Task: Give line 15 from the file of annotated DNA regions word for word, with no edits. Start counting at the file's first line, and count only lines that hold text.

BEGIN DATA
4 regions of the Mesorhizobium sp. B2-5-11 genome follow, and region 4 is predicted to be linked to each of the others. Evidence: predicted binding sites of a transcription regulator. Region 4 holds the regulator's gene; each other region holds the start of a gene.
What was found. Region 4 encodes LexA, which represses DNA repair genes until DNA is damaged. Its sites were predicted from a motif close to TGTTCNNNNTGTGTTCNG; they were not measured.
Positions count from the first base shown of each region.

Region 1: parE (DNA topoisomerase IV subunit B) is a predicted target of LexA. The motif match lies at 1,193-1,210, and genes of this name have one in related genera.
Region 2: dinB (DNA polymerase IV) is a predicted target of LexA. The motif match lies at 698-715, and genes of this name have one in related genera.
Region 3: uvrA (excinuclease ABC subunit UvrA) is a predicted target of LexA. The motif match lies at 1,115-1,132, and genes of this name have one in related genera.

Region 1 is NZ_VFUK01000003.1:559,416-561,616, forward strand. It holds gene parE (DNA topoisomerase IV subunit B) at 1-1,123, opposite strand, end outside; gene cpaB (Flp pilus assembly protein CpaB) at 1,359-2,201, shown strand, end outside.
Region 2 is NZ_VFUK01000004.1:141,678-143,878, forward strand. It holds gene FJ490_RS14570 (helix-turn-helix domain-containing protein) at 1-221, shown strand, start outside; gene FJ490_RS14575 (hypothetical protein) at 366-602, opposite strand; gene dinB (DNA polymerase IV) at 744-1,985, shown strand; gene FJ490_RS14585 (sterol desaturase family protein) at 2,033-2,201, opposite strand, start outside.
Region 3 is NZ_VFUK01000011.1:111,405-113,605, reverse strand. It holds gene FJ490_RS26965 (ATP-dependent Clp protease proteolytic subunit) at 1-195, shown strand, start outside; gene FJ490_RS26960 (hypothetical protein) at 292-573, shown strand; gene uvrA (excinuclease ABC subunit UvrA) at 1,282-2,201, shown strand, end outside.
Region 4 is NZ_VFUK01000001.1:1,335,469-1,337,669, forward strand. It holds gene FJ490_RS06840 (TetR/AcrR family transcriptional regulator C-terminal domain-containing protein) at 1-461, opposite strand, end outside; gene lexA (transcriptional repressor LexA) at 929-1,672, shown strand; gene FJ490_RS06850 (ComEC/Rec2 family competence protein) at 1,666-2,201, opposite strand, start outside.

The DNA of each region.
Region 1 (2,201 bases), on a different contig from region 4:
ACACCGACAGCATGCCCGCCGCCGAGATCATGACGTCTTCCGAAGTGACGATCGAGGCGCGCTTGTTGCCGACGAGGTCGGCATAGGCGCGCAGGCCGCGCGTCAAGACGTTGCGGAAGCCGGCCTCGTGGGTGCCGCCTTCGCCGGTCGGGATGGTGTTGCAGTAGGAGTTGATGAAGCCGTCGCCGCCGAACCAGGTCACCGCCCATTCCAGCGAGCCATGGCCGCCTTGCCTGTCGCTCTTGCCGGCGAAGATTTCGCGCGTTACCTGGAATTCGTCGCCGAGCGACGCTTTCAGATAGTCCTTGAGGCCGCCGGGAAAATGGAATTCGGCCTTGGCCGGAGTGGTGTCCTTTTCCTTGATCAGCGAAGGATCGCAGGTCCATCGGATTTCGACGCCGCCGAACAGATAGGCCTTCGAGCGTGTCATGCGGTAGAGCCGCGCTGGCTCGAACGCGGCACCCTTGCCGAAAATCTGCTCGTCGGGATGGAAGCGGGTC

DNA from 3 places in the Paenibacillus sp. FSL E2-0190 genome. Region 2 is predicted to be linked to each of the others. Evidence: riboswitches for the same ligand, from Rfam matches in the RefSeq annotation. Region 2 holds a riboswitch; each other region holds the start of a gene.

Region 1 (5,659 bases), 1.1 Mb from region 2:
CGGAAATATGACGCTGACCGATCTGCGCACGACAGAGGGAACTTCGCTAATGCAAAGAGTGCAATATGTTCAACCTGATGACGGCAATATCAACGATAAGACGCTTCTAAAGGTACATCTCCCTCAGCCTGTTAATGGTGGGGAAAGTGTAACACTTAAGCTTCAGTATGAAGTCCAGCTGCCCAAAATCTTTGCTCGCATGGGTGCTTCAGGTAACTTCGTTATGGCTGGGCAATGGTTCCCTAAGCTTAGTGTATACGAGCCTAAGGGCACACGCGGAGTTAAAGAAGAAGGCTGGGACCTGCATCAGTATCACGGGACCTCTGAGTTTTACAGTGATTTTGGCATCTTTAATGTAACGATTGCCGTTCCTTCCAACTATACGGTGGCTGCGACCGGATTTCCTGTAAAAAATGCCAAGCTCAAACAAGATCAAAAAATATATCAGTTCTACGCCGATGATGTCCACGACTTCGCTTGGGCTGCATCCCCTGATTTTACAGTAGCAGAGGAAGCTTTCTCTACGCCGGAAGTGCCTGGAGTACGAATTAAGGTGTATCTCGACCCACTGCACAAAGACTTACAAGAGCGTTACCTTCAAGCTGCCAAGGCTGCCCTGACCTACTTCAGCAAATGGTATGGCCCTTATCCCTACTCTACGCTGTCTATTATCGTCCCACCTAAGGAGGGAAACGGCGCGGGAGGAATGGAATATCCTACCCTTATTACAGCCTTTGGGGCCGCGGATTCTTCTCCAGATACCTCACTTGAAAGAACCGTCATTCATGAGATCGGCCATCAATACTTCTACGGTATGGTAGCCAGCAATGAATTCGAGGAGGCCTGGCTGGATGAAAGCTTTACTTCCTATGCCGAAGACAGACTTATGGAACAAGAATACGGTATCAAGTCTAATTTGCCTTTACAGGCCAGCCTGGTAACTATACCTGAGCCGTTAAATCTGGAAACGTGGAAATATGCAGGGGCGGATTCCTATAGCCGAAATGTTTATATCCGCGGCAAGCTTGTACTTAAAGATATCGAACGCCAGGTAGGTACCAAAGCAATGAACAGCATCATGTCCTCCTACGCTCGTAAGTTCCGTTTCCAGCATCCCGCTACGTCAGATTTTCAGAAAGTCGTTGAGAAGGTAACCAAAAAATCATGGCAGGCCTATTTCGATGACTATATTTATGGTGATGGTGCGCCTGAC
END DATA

Region 1 (5,659 bases), 1.1 Mb from region 2: